Monday, June 1, 2009

PIPER PA-31 “NAVAJO”


1967–84



STANDARD DATA: (C) Seats 5-8. Gross wt. 6,500. Empty wt. 4,003. Fuel capacity 187. Engines two 310-hp turbocharged Lycomings.
PERFORMANCE: Top mph 261. Cruise mph 248. Stall mph 81. Initial climb rate 1,220. Range 1,125. Ceiling 24,000. Takeoff distance (50') 2,290. Landing distance (50') 1,818.

STANDARD DATA: (CR) Seats 5-8. Gross wt. 6,500. Empty wt. 4,099. Fuel capacity 183-237. Engines two 325-hp turbocharged Lycomings, counterrotating.
PERFORMANCE: Top mph 265. Cruise mph 253. Stall mph 80. Initial climb rate 1,220. Range 1,082-1,485. Ceiling 24,000+. Takeoff distance (50') 2,440. Landing distance (50') 1,818.

STANDARD DATA: (Chieftain) Seats 5-10. Gross wt. 7,000. Empty wt. 4,221. Fuel capacity 182-236. Engines two 350-hp turbocharged Lycomings, counterrotating.
PERFORMANCE:
Top mph 267. Cruise mph 254. Stall mph 85. Initial climb rate 1,120. Range 1,018-1,392. Ceiling 27,200. Takeoff distance (50') 2,780. Landing distance (50') 1,880.

STANDARD DATA: (Pressurized) Seats 6-8. Gross wt. 7,800. Empty wt. 4,842. Fuel capacity 192-242. Engines two 425-hp turbocharged Lycomings.
PERFORMANCE: Top mph 280. Cruise mph 272. Stall mph 83. Initial climb rate 1,740. Range 995. Ceiling 29,000. Takeoff distance (50') 2,200. Landing distance (50') 2,700.

Taking to the air for the first time in 1964, the Piper Navajo was the first of a series of large executive airplanes to be produced by Piper. The Navajo is known for its excellent performance, easy-to-fly characteristics, and dependable systems. It was the first in its class to offer factory air-conditioning and the longest cabin interior available: 16 feet. Piper’s exclusive engine nacelle was designed to house an extended shaft that put the prop blades well ahead of the cowling. This allowed the blades to bite into undisturbed air for greater propulsion efficiency.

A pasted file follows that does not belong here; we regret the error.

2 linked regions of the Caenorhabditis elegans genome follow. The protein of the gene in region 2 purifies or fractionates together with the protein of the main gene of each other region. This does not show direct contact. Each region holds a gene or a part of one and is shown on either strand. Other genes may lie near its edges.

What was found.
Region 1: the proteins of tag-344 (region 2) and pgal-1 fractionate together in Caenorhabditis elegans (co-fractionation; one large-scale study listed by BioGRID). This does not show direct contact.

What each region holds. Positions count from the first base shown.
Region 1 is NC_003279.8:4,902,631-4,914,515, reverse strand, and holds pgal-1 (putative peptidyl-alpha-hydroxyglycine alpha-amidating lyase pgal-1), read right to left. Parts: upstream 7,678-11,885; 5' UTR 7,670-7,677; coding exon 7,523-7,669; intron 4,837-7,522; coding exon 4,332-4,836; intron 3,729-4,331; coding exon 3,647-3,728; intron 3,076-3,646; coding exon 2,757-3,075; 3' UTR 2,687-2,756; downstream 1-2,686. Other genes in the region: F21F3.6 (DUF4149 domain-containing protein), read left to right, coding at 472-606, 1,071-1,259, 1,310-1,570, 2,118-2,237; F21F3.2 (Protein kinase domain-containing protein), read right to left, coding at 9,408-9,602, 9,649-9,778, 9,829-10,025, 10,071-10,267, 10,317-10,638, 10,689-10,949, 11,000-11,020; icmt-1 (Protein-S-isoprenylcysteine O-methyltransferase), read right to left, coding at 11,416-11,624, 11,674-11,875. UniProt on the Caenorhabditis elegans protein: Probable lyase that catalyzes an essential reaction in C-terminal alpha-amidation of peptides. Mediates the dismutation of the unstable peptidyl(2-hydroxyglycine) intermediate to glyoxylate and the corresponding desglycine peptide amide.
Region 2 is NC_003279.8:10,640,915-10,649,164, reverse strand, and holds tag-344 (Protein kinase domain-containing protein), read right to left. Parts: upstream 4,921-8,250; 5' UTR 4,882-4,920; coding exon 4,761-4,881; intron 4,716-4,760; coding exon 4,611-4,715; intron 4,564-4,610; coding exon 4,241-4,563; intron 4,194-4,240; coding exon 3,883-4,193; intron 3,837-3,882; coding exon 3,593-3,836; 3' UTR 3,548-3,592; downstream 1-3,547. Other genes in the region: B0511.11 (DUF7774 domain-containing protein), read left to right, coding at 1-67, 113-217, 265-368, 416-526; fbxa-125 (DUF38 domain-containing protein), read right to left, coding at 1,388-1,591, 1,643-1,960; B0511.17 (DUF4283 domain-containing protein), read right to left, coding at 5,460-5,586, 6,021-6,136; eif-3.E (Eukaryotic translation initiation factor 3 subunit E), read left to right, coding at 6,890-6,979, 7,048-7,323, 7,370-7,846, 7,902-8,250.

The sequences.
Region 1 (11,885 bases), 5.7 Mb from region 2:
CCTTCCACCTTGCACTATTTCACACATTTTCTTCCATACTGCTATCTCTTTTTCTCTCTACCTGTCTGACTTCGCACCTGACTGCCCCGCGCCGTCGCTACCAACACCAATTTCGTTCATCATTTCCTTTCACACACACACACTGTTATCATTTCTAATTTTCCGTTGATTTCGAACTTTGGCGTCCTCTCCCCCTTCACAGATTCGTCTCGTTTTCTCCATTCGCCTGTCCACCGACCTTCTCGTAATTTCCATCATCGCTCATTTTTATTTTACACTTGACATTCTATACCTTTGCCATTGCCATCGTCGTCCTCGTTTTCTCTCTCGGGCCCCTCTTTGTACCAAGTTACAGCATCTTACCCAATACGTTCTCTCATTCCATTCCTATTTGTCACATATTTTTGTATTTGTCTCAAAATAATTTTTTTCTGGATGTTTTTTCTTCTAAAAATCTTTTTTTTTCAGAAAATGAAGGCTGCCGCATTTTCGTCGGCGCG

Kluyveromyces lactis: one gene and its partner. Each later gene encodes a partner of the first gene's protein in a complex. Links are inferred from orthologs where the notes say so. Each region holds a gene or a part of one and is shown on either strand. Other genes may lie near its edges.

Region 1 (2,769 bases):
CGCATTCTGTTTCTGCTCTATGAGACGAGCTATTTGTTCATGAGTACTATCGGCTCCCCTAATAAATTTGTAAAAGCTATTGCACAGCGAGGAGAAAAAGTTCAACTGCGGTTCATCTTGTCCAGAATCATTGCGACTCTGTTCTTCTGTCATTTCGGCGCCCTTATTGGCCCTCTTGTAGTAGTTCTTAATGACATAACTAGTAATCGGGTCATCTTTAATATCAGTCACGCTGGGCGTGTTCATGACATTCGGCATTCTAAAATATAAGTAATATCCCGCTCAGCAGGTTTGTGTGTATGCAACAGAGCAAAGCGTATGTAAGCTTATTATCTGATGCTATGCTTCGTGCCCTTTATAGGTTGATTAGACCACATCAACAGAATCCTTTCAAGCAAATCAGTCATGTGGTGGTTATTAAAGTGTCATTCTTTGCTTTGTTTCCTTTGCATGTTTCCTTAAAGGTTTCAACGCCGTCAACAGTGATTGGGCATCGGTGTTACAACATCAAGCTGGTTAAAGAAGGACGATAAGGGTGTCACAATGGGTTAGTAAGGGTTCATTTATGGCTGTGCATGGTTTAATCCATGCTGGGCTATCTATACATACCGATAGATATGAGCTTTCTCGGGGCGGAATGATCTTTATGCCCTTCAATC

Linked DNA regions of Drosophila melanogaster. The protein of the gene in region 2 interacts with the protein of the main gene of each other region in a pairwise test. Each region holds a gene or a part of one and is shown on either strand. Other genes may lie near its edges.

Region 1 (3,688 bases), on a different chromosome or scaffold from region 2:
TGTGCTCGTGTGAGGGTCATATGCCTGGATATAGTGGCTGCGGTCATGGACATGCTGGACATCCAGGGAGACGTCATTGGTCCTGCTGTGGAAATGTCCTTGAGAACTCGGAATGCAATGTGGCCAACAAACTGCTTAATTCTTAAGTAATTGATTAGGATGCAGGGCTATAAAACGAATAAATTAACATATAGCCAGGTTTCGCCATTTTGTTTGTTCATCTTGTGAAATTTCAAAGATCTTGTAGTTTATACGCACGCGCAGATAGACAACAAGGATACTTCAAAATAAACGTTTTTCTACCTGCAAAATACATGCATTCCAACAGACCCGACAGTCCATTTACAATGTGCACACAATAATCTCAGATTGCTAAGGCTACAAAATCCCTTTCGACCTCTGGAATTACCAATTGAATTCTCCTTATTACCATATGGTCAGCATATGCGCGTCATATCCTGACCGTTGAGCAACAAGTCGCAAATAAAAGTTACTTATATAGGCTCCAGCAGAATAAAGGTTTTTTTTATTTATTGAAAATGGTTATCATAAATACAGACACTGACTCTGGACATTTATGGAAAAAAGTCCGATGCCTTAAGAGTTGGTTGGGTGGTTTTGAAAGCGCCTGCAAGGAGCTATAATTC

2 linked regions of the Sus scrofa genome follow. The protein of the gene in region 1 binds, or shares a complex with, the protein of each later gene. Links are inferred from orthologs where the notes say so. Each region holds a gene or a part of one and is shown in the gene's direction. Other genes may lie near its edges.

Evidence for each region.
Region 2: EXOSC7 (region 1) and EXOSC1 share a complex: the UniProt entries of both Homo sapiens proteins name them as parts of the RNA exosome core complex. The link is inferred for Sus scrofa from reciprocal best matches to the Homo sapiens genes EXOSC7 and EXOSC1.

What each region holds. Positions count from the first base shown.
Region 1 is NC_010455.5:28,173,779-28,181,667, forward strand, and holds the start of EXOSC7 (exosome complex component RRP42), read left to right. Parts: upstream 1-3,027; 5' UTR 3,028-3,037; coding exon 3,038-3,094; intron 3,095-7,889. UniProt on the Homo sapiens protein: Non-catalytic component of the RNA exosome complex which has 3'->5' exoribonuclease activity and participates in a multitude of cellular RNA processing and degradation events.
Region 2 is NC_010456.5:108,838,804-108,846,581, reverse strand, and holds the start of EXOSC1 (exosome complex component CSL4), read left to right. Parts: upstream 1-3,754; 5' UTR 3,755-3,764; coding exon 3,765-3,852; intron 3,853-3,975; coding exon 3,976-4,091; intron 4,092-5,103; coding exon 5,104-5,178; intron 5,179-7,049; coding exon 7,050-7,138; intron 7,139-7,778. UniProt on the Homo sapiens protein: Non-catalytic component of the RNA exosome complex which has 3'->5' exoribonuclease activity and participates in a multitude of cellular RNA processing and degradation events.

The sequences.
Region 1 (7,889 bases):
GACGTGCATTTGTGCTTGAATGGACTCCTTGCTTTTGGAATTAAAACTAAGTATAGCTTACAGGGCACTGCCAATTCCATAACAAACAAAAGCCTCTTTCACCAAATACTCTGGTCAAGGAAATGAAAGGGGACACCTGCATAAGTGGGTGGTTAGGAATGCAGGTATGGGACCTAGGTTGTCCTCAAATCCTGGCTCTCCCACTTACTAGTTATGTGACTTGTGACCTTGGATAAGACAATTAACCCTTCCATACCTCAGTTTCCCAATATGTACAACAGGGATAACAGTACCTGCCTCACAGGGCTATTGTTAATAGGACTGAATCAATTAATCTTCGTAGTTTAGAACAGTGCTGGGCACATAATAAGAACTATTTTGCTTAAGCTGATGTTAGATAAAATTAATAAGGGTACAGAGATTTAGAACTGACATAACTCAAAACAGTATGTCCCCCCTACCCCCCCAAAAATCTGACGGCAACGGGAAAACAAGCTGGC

Another feature of the Navajo was Altimatic VF/D, a truly automatic flight control at an economical price. To simplify flight operations, the Navajo’s full-time turbochargers have no special controls, and safety devices prevent overboost or turbine overspeeding. The early Navajos were powered by 310-hp turbocharged Lycoming engines.

At one time, the Navajo family of aircraft included four models. The Navajo C, powered by 310-hp Lycomings, has accommodations for five passengers plus pilot in a standard or executive arrangement and up to eight persons with its optional commuter interior. The Navajo CR, introduced in 1975, offers stepped up performance during takeoff, climb, and cruise, due to the increase in power brought about by its 325-hp Lycomings. Counterrotating three-blade props neutralize torque and eliminate the “critical engine.” With either engine feathered, equal rate of climb and ceiling are assured. The Pressurized Navajo is powered by twin 425-hp Lycomings and provides executive class travel for six to eight. Optional pressurization was first offered in 1970.

The Chieftain’s super-stretched 18-foot cabin allows it to perform as either an executive transport or light airliner. Powered by 350-hp Lycomings, it offers seating for six in an executive configuration or up to 10 in a commuter configuration. This latter aircraft was initially introduced as simply the PA-31-350 in 1973. The Navajo line was recertified for flight into icing conditions under newer more stringent standards in 1980. The Navajo family of aircraft was eventually trimmed to three models: basic Navajo, CR, and the Chieftain. Optional nacelle tanks on the Navajo CR and Chieftain in 1981 offered 54 gallons of extra fuel capacity, increasing the range of the Chieftain by 391 miles to a maximum range of 1,485 miles and boosting the range of the Navajo CR by 432 miles for a maximum range of 1,628 miles. The system incorporates two bladder tanks with non-icing fuel vents. The fuel simply gravity-feeds into main inboard tanks.



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